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They're thought to be some of the largest rock engravings in the world, and now scientists have mapped stunning carvings in Western Venezuela for the first time.
The engravings, known as petroglyphs, are around 2,000 years old and include depictions of animals, humans and cultural rituals.
Researchers - Petroglyphs - Light - Context
Researchers hope that mapping the petroglyphs will shed new light into their archaeological and ethnographic context.
Researchers from University College London have mapped the petroglyphs in the Atures Rapids area of Amazonas state in Venezuela.
Jesuit - Area - Home - Adoles - People
Jesuit priests described the area as home to the native Adoles people and the rapids were a key meeting point on trading route.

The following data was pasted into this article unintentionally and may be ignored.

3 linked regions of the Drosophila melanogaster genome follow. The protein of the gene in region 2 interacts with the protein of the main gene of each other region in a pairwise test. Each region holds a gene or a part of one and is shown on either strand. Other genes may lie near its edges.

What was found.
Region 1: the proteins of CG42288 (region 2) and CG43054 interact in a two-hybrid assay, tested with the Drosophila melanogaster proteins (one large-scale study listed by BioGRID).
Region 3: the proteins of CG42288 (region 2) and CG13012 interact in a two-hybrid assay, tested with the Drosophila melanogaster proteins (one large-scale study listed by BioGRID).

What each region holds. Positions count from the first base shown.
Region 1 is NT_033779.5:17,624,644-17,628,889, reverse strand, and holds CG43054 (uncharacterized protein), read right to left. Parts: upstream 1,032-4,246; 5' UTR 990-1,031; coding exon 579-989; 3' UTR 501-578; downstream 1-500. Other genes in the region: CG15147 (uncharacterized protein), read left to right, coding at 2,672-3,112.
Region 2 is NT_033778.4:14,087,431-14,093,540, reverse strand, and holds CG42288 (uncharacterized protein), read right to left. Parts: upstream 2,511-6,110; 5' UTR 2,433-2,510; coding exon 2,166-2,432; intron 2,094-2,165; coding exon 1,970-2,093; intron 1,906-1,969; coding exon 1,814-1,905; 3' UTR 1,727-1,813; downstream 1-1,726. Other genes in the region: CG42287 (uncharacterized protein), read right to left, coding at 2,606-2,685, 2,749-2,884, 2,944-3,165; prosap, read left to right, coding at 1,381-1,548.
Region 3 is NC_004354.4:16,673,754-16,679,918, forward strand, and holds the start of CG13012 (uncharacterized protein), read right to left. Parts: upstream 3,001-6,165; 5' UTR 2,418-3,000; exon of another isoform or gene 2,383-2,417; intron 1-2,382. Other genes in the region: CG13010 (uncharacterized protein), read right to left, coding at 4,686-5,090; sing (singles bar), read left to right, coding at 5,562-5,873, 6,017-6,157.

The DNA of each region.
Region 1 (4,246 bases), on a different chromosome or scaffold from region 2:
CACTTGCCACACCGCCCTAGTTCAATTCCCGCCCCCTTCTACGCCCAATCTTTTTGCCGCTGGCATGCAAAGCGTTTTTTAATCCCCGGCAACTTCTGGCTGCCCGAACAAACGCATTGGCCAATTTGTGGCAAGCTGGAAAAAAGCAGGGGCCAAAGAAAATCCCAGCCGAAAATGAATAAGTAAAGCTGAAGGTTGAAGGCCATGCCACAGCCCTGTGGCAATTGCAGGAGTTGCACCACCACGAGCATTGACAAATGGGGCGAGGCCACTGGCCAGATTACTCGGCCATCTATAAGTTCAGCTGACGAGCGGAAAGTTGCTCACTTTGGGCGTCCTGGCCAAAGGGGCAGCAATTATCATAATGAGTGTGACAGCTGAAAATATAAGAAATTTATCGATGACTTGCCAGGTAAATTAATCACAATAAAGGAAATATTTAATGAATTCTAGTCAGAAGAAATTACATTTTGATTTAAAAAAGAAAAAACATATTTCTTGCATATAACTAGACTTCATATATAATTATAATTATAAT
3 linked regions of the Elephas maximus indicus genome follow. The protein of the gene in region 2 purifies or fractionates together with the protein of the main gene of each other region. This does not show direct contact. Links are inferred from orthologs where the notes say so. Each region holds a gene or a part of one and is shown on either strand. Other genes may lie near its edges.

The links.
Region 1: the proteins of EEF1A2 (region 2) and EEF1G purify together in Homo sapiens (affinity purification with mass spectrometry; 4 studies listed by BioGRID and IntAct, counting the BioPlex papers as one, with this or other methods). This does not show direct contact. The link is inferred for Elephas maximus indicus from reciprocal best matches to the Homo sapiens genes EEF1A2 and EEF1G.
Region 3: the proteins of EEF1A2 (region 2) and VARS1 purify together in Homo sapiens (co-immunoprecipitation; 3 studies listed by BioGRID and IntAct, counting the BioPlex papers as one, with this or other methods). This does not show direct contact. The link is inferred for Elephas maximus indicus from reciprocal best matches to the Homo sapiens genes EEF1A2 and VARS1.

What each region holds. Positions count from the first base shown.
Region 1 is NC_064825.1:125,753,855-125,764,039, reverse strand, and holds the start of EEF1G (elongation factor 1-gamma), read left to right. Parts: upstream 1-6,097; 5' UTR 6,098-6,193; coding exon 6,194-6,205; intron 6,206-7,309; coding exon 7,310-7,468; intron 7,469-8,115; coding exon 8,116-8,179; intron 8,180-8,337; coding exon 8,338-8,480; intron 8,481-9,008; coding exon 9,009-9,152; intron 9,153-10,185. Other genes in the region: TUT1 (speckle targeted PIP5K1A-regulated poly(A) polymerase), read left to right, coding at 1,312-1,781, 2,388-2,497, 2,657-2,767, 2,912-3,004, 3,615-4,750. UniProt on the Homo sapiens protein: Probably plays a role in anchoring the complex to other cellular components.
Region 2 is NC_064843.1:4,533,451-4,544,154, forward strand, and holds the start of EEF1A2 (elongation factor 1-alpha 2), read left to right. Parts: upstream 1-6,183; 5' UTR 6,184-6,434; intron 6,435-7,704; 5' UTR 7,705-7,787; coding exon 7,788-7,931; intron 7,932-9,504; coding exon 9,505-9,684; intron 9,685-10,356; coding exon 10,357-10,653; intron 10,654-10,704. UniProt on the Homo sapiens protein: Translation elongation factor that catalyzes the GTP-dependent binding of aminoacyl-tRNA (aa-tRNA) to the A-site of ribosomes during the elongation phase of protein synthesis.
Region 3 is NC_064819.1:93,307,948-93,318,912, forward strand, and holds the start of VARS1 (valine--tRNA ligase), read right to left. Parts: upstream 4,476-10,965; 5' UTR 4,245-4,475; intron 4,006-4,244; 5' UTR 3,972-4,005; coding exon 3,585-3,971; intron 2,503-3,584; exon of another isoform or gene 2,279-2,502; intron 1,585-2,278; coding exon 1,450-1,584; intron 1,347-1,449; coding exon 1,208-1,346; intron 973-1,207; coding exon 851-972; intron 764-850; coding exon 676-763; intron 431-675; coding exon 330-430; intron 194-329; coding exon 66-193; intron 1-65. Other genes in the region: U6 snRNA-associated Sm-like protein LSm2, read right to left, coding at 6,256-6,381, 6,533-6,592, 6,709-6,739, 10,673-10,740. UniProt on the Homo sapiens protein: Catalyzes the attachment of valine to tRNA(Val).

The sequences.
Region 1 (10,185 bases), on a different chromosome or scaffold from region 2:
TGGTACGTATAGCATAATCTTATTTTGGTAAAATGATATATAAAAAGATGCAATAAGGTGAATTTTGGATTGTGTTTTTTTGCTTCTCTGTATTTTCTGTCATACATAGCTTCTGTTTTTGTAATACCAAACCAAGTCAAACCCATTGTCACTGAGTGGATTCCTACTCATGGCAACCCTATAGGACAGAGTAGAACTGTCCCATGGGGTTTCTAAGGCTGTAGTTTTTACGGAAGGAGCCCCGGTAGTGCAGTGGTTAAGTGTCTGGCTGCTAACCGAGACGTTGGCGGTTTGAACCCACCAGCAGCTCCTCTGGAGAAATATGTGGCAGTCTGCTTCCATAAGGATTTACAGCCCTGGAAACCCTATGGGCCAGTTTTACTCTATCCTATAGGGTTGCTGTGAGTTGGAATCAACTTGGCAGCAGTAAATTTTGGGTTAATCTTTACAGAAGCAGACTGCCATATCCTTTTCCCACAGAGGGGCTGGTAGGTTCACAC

Eight groups of engraved rock art were recorded on five islands within the Rapids.
Panel - Metres - Contains - Engravings - Measure
The largest panel is 304 square metres, and contains at least 93 individual engravings, the largest of which measure several metres across.
Another engraving of a horned snake measures more than 30 metres in length.
Team - Drones - Engravings - Areas
The team used drones to photograph the engravings, some of which are in highly inaccessible areas.
Dr Philip Riris, lead author of the study, said: 'The Rapids are an ethnic, linguistic and cultural convergence zone.
Motifs - Similarities - Rock - Art - Locality
'The motifs documented here display similarities to several other rock art sites in the locality, as well as in Brazil, Colombia, and much further afield.
'This is one of the first in-depth studies to show the extent and depth of cultural connections to other areas of northern South America in pre-Columbian and Colonial times.
Rock - Art - Sites
'While painted rock art is mainly associated with remote funerary sites,...
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